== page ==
Dock De-Icers

Many people use dock de-icers to protect permanent docks and boathouses from ice damage. However, if these devices are not properly managed or installed, they can create large openings with thin ice that are unsafe for recreation during the winter months. These large areas of open water can also lead to greater ice damage to a dock.

Types of de-icers:

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  • Bubbler: Works by releasing small air bubbles from a submerged perforated hose powered by an air compressor typically located on a dock or inside a boathouse. Bubbler de-icers don’t stir up lake bottom sediment and are less likely to cause dangerously thin ice conditions.

  • Agitator: Works by circulating the lake water toward the surface. The entire device is submerged in the water and contains a fair amount of lubricating oil that can leak directly into the water from failed seals. This device needs to be used with a timer and/or thermostat to limit the amount of open water.

Both of these de-icers only need a few hours each day to do their jobs! In addition, a device that runs for only 2-4 hours a day will significantly reduce operating costs.

Negative Impacts of a De-Icer Device

There are several potential negative impacts associated with the use of de-icing devices including:

This is an example of  bad  practice with a dock de-icer. It has created a very large patch of open water which can be dangerous for winter recreationists and can also lead to greater ice damage.

This is an example of bad practice with a dock de-icer. It has created a very large patch of open water which can be dangerous for winter recreationists and can also lead to greater ice damage.

  • Opening up too large an area causing dock damage by allowing ice floes more room to accelerate in windy conditions

  • Altering lake water temperature and light conditions which may impact algae and plant growth. As a result, this could also impact feeding habits of fish and other aquatic organisms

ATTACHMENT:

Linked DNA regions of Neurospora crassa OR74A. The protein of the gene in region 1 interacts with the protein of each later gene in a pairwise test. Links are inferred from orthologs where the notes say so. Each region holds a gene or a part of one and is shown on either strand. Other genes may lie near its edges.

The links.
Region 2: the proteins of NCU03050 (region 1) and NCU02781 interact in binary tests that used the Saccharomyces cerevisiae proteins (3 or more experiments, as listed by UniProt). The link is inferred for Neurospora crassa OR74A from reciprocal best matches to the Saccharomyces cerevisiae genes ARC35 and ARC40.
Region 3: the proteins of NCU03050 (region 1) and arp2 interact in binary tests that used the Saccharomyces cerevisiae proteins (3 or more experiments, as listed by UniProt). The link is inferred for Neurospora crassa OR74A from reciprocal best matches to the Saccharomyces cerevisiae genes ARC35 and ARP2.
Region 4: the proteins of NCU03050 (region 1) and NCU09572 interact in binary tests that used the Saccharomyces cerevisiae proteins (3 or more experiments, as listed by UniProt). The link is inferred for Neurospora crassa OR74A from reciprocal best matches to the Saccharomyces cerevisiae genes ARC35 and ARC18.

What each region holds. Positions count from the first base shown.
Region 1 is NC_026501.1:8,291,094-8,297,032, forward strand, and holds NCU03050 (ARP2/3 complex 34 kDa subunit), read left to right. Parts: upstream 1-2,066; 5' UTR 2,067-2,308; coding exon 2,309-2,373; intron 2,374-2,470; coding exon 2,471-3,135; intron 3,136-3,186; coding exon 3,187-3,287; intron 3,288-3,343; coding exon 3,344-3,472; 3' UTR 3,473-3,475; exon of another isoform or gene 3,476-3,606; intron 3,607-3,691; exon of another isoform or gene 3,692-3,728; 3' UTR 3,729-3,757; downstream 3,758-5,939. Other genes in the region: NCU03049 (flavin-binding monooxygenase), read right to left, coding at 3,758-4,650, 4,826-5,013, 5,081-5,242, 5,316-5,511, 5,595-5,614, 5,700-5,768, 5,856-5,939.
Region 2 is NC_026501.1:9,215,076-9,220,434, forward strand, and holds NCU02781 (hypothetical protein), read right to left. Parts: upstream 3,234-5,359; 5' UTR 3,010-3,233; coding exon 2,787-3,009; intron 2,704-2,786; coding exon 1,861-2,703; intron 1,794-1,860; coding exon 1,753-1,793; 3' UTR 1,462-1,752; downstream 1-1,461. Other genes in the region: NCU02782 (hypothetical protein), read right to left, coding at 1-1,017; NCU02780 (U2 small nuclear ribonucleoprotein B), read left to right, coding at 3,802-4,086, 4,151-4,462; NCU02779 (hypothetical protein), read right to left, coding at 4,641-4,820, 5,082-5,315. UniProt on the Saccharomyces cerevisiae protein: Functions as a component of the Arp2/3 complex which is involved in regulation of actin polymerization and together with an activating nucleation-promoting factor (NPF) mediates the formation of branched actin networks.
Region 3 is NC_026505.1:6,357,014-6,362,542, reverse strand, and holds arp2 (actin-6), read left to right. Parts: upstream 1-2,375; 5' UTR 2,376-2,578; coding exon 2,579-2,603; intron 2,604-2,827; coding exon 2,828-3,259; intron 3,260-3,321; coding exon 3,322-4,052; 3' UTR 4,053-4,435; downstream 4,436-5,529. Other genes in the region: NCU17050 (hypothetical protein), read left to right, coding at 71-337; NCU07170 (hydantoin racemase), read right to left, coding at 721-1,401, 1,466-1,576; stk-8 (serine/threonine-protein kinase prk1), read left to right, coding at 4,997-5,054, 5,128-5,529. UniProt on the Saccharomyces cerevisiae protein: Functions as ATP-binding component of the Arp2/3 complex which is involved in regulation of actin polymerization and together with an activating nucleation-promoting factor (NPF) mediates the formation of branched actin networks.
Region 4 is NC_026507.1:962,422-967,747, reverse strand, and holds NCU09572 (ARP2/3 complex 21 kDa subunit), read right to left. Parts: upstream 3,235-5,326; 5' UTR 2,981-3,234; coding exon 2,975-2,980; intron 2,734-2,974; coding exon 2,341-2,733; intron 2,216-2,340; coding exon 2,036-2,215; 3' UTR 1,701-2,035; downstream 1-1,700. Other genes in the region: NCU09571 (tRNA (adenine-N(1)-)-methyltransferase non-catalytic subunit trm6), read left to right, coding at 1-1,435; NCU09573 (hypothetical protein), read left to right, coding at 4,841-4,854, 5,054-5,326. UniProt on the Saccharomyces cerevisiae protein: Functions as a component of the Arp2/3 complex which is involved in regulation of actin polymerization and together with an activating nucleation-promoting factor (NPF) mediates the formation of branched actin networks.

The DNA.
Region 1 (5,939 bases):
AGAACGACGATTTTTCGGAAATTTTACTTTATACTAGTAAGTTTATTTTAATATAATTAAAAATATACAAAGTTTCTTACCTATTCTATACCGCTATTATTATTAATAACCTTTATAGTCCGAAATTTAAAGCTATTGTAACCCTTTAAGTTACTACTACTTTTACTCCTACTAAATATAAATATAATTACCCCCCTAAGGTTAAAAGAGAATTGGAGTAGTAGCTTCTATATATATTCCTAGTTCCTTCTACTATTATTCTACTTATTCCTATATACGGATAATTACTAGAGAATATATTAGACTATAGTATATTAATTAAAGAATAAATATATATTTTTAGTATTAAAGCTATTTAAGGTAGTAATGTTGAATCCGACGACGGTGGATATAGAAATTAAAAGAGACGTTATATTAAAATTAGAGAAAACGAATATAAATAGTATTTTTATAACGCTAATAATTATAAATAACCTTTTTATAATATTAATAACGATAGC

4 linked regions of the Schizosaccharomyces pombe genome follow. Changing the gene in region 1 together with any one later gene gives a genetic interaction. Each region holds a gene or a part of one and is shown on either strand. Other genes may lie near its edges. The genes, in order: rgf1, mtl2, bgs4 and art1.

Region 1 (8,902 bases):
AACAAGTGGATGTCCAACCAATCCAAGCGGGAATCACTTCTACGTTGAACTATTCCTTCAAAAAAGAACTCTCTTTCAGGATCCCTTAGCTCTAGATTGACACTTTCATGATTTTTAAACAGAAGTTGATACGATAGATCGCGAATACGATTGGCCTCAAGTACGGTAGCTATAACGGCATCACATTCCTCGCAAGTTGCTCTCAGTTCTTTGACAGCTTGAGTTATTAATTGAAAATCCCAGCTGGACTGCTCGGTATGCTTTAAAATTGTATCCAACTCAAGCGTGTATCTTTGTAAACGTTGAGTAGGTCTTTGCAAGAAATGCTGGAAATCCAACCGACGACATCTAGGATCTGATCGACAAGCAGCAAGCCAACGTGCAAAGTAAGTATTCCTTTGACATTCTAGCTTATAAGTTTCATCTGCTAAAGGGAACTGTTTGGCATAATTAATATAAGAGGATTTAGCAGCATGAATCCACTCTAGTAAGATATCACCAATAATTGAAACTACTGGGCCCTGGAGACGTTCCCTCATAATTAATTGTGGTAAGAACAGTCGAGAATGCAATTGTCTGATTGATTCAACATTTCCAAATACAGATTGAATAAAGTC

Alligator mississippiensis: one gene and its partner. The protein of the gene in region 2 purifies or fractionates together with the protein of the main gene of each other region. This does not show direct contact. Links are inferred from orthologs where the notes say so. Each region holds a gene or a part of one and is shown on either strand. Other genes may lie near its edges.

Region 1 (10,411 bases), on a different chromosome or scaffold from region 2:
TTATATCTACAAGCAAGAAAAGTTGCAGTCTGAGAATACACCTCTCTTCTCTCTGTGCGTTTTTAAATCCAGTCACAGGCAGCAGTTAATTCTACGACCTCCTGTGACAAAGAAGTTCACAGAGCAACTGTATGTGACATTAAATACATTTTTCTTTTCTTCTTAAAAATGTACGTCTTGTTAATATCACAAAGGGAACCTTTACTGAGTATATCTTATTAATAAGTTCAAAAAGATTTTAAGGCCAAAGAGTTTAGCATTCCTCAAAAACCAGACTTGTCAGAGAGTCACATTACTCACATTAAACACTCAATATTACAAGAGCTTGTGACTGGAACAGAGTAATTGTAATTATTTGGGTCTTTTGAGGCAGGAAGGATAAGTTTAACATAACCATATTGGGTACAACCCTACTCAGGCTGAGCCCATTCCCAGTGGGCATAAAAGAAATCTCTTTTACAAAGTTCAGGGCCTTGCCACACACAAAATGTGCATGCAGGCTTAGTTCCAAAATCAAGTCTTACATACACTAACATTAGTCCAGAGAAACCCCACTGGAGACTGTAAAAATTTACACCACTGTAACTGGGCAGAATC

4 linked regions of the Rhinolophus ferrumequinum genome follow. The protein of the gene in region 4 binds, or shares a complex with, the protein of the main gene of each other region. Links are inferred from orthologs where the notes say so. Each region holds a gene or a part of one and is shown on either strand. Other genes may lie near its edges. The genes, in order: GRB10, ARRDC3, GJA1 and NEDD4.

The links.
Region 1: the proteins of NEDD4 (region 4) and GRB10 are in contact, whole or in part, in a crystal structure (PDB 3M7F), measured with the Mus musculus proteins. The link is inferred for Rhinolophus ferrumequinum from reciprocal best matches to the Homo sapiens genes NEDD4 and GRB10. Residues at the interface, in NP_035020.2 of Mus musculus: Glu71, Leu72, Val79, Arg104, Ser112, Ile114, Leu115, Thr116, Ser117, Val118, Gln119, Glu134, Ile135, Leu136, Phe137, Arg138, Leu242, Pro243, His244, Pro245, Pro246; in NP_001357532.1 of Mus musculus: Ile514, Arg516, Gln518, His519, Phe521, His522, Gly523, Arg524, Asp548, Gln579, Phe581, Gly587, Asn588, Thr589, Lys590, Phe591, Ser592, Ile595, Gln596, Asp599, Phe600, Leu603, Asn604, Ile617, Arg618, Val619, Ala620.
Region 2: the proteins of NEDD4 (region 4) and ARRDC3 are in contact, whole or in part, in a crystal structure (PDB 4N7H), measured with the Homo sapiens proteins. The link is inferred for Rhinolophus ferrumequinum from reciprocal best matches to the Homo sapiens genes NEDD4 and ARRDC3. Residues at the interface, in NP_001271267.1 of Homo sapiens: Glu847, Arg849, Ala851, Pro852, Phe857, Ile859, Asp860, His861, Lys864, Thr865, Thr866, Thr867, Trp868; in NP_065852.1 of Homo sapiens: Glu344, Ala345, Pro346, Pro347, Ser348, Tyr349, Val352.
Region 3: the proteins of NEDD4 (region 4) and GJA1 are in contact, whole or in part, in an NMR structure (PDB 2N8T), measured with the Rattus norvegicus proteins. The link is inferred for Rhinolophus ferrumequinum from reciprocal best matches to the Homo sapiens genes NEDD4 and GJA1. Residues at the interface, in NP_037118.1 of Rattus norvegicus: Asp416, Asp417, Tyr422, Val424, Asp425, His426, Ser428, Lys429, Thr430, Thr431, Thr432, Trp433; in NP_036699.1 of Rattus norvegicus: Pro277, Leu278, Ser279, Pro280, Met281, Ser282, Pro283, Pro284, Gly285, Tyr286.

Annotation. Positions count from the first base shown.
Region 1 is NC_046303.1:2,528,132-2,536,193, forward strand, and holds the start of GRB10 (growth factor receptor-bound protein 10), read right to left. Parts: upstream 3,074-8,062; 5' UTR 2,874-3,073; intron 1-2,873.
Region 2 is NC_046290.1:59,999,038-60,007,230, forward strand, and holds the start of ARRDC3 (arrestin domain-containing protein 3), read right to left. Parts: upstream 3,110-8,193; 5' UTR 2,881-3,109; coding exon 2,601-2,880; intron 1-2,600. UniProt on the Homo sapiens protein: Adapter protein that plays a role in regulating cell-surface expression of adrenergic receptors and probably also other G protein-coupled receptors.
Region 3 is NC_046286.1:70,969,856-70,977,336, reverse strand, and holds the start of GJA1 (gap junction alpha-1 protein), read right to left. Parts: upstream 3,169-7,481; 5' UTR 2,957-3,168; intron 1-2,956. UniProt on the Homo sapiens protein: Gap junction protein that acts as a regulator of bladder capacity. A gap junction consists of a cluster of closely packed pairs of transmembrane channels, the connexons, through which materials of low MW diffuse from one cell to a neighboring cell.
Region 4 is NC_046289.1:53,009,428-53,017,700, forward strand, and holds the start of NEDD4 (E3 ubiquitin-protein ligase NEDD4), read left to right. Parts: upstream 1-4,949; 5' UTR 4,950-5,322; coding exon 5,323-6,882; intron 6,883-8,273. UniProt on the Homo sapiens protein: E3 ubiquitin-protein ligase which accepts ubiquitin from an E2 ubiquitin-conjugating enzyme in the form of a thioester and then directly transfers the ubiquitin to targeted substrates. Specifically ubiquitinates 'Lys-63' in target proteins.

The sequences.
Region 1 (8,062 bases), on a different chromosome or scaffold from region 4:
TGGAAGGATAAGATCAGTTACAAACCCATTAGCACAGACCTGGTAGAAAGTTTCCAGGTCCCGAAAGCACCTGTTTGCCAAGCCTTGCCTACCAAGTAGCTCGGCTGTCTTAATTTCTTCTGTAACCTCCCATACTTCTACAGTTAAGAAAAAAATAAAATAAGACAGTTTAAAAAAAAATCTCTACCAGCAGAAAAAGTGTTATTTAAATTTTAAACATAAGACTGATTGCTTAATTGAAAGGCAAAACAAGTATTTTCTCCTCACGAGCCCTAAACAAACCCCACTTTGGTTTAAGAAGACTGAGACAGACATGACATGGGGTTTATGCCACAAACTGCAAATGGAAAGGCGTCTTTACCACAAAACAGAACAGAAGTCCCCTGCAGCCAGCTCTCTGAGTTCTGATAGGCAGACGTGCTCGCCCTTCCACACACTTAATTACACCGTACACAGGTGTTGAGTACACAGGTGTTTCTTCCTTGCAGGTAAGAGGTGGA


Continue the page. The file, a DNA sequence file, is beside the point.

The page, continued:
• Disturbing bottom sediments releasing nutrients such as phosphorus which will result in an increase in algae

  • Creating a safety hazard which can significantly reduce or prohibit winter recreation opportunities

  • De-icers are expensive to buy and operate and they do not guarantee less ice damage

  • Circulator de-icers are noisy

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Tips for Safe and Effective Use of Dock De-Icers

It’s the law to get a permit and post a warning sign about open water and thin ice conditions (RSA 270-33). Here are some other tips to help you use dock de-icers safely and efficiently:

  • Choose the smallest possible size to maintain an ice free zone around your dock

  • Set up your de-icer to form a narrow open water area around your dock (bubbler device works best for this)

  • Point a circulator device in a vertical direction rather than at an angle towards the middle of the lake to minimize dangerously thin ice

  • Use a thermostat or timer to run the de-icer only when the air temperature drops below freezing

  • Run the device for only 2-4 hours a day

When the time comes to replace your dock, consider installing one that can be removed from the water (such as the cantilever type). This would eliminate the need for a de-icer device at all!

Click here for more information on Lake Friendly Dock Choices.

To download a copy of LSPA’s Dock De-Icer Pamphlet, click here.

This is an example of a  better  practice with a de-icer because there is only a small patch of open water around the dock.

This is an example of a better practice with a de-icer because there is only a small patch of open water around the dock.